The food service sector added more jobs since 2009 than other sectors.

One answer to the riddle of why a strong employment market did not translate into a boom cycle for retailers may be that the jobs were low-paying gigs, which may be why disposable income has stagnated for many consumers.

That’s the perspective of Michael Thompson, managing director of investment advisory services at S&P Capital IQ. Thompson and his team of analysts crunched jobs data from the Bureau of Labor Statistics and the Federal Reserve Economic Database and found that the non-farm jobs added were from categories and sectors that are lower-paying in comparison to other sectors.

The top five industry categories that have added the most nominal jobs since the “non-farm payrolls bottomed out” in December 2009, the analysts said, are leisure and hospitality, food service and drinking establishments; professional and business services, support and administrative services; education and health services, ambulatory care; professional and business services, employment services, and education and health services, social assistance.

“Each of the top five industry categories in terms of nominal jobs created have a corresponding hourly average wage that is below that of the average for all private industries,” Thompson said. “In fact, four of the top five are associated with a wage that is 35 to 54 percent below the average wage for total private industries.

“So even after the Fed resorted to various traditional and unconventional monetary accommodation methods, total additional aggregated income resulting from recovery cycle non-farm payroll growth in the past six years only totals a relatively meager $12.2 billion,” Thompson added.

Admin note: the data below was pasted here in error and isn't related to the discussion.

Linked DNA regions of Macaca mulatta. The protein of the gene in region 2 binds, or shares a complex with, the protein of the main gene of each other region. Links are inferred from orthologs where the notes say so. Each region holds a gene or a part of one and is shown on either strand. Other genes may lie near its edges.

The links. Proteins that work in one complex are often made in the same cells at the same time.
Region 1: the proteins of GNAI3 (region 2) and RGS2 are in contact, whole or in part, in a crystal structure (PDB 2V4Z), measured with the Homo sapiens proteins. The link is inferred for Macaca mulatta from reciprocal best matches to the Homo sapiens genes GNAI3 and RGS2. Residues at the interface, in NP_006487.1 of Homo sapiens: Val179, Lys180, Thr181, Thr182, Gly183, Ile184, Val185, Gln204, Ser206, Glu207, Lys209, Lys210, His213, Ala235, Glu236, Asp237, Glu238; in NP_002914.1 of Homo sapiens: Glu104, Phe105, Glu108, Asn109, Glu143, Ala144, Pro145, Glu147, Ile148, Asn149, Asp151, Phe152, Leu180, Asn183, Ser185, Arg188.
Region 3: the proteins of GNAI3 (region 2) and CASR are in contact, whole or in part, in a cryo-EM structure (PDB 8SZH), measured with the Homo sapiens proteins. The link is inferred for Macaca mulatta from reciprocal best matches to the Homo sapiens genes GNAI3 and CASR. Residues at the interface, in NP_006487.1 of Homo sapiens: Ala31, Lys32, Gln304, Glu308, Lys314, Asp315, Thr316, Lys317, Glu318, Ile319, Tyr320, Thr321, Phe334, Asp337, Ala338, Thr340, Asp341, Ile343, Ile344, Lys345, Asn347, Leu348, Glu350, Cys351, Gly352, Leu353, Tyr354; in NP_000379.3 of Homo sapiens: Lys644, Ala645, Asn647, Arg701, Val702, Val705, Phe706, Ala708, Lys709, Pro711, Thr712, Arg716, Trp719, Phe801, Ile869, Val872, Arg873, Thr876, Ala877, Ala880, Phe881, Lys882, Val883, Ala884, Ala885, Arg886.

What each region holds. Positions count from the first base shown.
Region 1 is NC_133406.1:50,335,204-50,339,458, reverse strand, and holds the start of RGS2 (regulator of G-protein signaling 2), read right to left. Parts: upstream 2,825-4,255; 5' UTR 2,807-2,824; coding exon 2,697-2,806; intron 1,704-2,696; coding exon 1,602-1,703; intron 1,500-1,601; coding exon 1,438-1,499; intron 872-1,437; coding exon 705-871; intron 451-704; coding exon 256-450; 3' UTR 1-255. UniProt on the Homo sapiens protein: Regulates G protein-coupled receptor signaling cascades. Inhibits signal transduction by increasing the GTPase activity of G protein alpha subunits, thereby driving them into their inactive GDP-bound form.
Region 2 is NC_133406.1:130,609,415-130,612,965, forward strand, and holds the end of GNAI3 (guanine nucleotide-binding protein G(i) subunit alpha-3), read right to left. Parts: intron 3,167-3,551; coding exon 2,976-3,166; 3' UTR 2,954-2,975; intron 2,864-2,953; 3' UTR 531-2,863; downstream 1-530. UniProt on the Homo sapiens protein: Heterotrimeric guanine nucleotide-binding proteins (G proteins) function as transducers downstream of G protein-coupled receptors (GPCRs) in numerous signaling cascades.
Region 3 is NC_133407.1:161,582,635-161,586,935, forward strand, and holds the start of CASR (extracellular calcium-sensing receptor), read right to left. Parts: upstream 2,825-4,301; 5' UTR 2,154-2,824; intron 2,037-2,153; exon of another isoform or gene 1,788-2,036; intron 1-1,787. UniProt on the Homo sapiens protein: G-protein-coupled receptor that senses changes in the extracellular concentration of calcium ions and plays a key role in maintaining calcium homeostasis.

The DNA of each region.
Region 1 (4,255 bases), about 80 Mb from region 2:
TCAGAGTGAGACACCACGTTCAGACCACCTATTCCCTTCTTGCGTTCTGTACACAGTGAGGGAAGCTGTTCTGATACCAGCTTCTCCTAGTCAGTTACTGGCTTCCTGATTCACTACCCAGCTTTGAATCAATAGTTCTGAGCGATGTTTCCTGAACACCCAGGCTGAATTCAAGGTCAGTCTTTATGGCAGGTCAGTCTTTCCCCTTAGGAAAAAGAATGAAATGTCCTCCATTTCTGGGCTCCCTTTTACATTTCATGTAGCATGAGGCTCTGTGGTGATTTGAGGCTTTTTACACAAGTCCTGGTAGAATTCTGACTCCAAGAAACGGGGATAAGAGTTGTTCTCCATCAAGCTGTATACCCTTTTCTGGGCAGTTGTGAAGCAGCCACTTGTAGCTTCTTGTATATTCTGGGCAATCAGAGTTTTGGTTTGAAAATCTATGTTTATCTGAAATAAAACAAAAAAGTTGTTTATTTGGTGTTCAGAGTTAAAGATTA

Thompson’s findings dovetail with a separate retail forecast report last week from Craig Johnson, president of Customer Growth Partners, who expects another year of “sluggish retail spending,” with 2016 annual sales showing a 2.4 percent gain. The weak growth, in Johnson’s view, is primarily due to “flatlining incomes for all but the top 20 percent of households, the diminishing effects of lower gasoline prices, and the decline of the ‘wealth effect’ due to the recent $2 trillion decline in stock market values.”

But Johnson stressed that the “single best predictor of retail sales is neither unemployment nor consumer confidence – but growth in disposable income. And the fact is that real median incomes have flatlined – if not declined – for many years now, for all but upper-income Americans.”

Additionally, the $12.2 billion aggregated income that Thompson estimates was generated by the jobs gains was quickly consumed. According to Johnson, U.S. consumers face $30 billion in higher services-related spending on housing, health care and insurance costs.

Households also doled out $20 billion in higher expenditures at restaurants and bars. And $25 billion more was spent on gas, which is cheaper but it is making people drive more and consume more fuel.

 

 

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